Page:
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asolof

Member
Sep 26, 2020
38
6
New Jersey
How is it not known when the Performance model with the exact same motor and wheels, producing more power than the boost version, has the exact same EPA rating as the long-range AWD? The boost just gives you slightly more juice to get performance halfway between the regular AWD version and the Performance version.

I just went on Tesla's website to verify your statement. I found:

Model Y

Long Range 316 miles
Performance 291 miles

The Performance has 25 miles less range.

So by your approach, there would be a decrease in range, presumably less than 25 miles.
 
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Apprunner

Member
Jul 2, 2019
555
657
So-cal
I just went on Tesla's website to verify your statement. I found:

Model Y

Long Range 316 miles
Performance 291 miles

The Performance has 25 miles less range.

So by your approach, there would be a decrease in range, presumably less than 25 miles.

Not quite. I said same motor and WHEELS. When you could first order a Model Y Performance you had 2 options. One was to retain the same wheel package as the standard AWD or get the 21 inch Uberturbines. The first option had the exact same EPA ratings. This was also the case for the Model 3 where the Performance with 18s had the exact same EPA rating as the AWD with 18s. They removed the first option so now, you only get the much bigger 21 inch wheels which causes the loss in range. This has been discussed multiple time in Model 3 forums so if you search there, you will find the same answer i've given you here.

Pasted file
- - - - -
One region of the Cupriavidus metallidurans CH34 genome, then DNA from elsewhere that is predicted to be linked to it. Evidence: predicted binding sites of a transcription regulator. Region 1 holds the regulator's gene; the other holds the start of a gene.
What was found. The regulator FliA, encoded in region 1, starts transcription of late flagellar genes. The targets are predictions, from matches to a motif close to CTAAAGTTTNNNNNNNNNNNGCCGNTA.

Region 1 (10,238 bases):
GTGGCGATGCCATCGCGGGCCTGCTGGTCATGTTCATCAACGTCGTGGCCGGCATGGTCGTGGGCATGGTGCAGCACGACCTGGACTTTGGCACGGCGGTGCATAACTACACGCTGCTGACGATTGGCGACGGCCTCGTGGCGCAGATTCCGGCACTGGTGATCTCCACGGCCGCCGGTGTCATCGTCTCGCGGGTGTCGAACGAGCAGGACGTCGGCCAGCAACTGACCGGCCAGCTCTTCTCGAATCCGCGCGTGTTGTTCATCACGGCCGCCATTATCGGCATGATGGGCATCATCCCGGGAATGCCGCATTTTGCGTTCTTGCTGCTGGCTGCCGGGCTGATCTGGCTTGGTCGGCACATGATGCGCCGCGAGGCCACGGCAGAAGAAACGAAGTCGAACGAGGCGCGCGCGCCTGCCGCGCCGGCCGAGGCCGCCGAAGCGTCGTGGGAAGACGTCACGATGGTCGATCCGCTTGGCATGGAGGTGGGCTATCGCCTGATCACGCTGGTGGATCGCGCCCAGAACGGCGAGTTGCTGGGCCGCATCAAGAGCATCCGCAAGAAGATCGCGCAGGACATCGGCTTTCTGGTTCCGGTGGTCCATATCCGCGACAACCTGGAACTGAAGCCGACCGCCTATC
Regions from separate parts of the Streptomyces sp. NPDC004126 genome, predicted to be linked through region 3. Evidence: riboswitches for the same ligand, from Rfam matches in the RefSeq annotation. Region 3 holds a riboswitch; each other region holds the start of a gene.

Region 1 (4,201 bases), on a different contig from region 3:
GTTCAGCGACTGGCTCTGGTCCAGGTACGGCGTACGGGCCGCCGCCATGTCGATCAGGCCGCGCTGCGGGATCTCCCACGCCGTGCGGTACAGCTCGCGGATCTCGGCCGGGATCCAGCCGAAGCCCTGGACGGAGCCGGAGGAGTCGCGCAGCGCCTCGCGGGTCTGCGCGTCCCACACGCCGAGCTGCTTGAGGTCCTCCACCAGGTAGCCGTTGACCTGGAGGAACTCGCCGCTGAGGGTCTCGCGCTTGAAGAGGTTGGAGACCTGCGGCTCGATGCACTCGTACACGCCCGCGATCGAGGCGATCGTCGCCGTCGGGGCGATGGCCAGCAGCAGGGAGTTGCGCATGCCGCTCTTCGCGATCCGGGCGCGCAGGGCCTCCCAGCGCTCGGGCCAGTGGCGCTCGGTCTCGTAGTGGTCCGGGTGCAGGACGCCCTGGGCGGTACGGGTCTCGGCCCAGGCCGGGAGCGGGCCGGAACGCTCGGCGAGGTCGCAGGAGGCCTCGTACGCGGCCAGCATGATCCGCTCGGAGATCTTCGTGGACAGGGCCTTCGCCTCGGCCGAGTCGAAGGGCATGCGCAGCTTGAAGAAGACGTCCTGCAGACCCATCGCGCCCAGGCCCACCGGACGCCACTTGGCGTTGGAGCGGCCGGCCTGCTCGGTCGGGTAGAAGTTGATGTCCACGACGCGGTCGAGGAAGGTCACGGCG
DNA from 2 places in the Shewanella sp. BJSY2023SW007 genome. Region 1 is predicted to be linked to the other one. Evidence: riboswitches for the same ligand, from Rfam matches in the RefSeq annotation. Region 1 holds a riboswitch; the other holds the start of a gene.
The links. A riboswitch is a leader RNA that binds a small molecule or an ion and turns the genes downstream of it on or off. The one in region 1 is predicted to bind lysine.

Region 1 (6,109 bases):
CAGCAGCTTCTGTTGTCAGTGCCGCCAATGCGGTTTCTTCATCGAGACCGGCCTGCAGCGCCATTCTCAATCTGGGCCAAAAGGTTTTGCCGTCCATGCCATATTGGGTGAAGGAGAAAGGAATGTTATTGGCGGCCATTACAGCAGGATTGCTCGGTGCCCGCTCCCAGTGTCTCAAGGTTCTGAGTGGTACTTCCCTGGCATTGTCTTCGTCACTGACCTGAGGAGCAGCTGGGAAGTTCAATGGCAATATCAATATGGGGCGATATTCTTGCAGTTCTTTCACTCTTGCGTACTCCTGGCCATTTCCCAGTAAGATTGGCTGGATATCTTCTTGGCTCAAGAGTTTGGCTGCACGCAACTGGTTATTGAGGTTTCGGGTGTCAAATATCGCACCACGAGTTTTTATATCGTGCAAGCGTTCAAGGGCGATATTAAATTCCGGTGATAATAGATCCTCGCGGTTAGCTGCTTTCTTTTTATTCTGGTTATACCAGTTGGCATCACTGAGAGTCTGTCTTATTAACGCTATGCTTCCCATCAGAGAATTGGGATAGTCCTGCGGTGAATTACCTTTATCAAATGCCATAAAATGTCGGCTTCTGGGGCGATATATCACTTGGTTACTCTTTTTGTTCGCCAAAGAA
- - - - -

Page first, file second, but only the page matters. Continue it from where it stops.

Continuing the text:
asolof

Member
Sep 26, 2020
38
6
New Jersey
Not quite. I said same motor and WHEELS. When you could first order a Model Y Performance you had 2 options. One was to retain the same wheel package as the standard AWD or get the 21 inch Uberturbines. The first option had the exact same EPA ratings. This was also the case for the Model 3 where the Performance with 18s had the exact same EPA rating as the AWD with 18s. They removed the first option so now, you only get the much bigger 21 inch wheels which causes the loss in range. This has been discussed multiple time in Model 3 forums so if you search there, you will find the same answer i've given you here.

Hmmm. Thanks for explaining that.
 

MY-Y

Active Member
Mar 4, 2020
1,077
1,207
MD
I just went on Tesla's website to verify your statement. I found:

Model Y

Long Range 316 miles
Performance 291 miles

The Performance has 25 miles less range.

So by your approach, there would be a decrease in range, presumably less than 25 miles.

Back when they had an MYP with 19" wheels, it was rated for 315 miles. There is nothing different in efficiency with a software change that allows the peak power to be higher when the motor is under normal load. Maybe the 1 mile rating difference between the AWD and MYP was the spoiler, maybe it was the 980 vs 990, but I suspect it is a rounding error.
 

TallTexDriver

Member
Sep 12, 2020
21
9
Austin
Purchased the Acceleration Boost this evening and my car had the update an hour later! Definitely more responsive off the line and power feels more linear. This will definitely keep a smile on my face until I get my next Model Y (probably the Performance) in 3 years when this lease is up. Coming from a BMW X5 M Sport with performance enhancement, my MY is the best driving car I’ve ever had!
 

kenwood

Member
Aug 13, 2020
9
2
VA
I've appreciated reading everyone's experiences with the performance boost so far, I was hoping it would deliver a noticeable improvement.

I'm curious how it compares to the Performance Y; I assume it doesn't match that driving experience given that the 0-60 is still slower, but I'm wondering if there's anyone that's given both (Perf Y & performance boosted LR) that can compare.